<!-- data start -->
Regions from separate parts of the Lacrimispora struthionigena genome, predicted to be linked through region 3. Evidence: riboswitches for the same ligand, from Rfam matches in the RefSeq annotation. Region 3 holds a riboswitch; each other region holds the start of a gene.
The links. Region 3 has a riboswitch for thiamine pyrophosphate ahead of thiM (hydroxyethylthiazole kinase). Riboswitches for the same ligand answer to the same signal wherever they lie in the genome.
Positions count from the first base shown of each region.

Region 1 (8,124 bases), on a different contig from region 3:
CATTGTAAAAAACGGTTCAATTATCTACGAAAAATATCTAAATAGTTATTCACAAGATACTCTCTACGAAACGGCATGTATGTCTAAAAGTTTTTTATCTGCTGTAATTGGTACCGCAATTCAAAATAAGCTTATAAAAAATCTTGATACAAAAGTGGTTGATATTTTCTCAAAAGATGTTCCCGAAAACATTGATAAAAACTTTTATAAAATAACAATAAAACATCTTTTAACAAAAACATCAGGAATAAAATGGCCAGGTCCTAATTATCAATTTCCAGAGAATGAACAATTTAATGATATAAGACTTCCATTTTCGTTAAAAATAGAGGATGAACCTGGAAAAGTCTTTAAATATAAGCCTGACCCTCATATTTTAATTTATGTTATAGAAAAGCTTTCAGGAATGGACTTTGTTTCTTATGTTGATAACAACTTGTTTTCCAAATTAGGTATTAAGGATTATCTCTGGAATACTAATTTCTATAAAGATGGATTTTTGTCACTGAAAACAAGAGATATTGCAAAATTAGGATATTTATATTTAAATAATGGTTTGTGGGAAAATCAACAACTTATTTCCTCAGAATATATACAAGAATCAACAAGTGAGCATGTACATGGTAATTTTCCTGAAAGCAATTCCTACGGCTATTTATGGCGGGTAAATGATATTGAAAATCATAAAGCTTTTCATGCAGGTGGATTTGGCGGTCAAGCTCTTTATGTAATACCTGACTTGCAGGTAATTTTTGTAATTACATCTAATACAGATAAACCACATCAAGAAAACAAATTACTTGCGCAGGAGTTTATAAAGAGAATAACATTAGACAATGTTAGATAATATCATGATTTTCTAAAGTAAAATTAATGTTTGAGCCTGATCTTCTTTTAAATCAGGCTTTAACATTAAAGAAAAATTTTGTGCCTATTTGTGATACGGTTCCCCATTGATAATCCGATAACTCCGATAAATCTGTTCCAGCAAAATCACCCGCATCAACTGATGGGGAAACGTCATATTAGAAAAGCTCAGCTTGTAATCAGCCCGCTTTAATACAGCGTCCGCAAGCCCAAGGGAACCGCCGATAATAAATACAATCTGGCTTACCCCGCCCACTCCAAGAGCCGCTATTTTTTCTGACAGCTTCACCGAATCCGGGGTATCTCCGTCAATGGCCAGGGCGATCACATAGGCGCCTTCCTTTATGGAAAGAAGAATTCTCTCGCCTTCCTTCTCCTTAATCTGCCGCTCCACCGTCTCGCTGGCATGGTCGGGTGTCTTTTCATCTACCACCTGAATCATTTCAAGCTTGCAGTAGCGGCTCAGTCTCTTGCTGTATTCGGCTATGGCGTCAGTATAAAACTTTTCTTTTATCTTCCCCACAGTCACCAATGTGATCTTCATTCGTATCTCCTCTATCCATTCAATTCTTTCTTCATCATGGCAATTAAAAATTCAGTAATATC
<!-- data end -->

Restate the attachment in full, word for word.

Regions from separate parts of the Lacrimispora struthionigena genome, predicted to be linked through region 3. Evidence: riboswitches for the same ligand, from Rfam matches in the RefSeq annotation. Region 3 holds a riboswitch; each other region holds the start of a gene.
The links. Region 3 has a riboswitch for thiamine pyrophosphate ahead of thiM (hydroxyethylthiazole kinase). Riboswitches for the same ligand answer to the same signal wherever they lie in the genome.
Positions count from the first base shown of each region.

Region 1 (8,124 bases), on a different contig from region 3:
CATTGTAAAAAACGGTTCAATTATCTACGAAAAATATCTAAATAGTTATTCACAAGATACTCTCTACGAAACGGCATGTATGTCTAAAAGTTTTTTATCTGCTGTAATTGGTACCGCAATTCAAAATAAGCTTATAAAAAATCTTGATACAAAAGTGGTTGATATTTTCTCAAAAGATGTTCCCGAAAACATTGATAAAAACTTTTATAAAATAACAATAAAACATCTTTTAACAAAAACATCAGGAATAAAATGGCCAGGTCCTAATTATCAATTTCCAGAGAATGAACAATTTAATGATATAAGACTTCCATTTTCGTTAAAAATAGAGGATGAACCTGGAAAAGTCTTTAAATATAAGCCTGACCCTCATATTTTAATTTATGTTATAGAAAAGCTTTCAGGAATGGACTTTGTTTCTTATGTTGATAACAACTTGTTTTCCAAATTAGGTATTAAGGATTATCTCTGGAATACTAATTTCTATAAAGATGGATTTTTGTCACTGAAAACAAGAGATATTGCAAAATTAGGATATTTATATTTAAATAATGGTTTGTGGGAAAATCAACAACTTATTTCCTCAGAATATATACAAGAATCAACAAGTGAGCATGTACATGGTAATTTTCCTGAAAGCAATTCCTACGGCTATTTATGGCGGGTAAATGATATTGAAAATCATAAAGCTTTTCATGCAGGTGGATTTGGCGGTCAAGCTCTTTATGTAATACCTGACTTGCAGGTAATTTTTGTAATTACATCTAATACAGATAAACCACATCAAGAAAACAAATTACTTGCGCAGGAGTTTATAAAGAGAATAACATTAGACAATGTTAGATAATATCATGATTTTCTAAAGTAAAATTAATGTTTGAGCCTGATCTTCTTTTAAATCAGGCTTTAACATTAAAGAAAAATTTTGTGCCTATTTGTGATACGGTTCCCCATTGATAATCCGATAACTCCGATAAATCTGTTCCAGCAAAATCACCCGCATCAACTGATGGGGAAACGTCATATTAGAAAAGCTCAGCTTGTAATCAGCCCGCTTTAATACAGCGTCCGCAAGCCCAAGGGAACCGCCGATAATAAATACAATCTGGCTTACCCCGCCCACTCCAAGAGCCGCTATTTTTTCTGACAGCTTCACCGAATCCGGGGTATCTCCGTCAATGGCCAGGGCGATCACATAGGCGCCTTCCTTTATGGAAAGAAGAATTCTCTCGCCTTCCTTCTCCTTAATCTGCCGCTCCACCGTCTCGCTGGCATGGTCGGGTGTCTTTTCATCTACCACCTGAATCATTTCAAGCTTGCAGTAGCGGCTCAGTCTCTTGCTGTATTCGGCTATGGCGTCAGTATAAAACTTTTCTTTTATCTTCCCCACAGTCACCAATGTGATCTTCATTCGTATCTCCTCTATCCATTCAATTCTTTCTTCATCATGGCAATTAAAAATTCAGTAATATC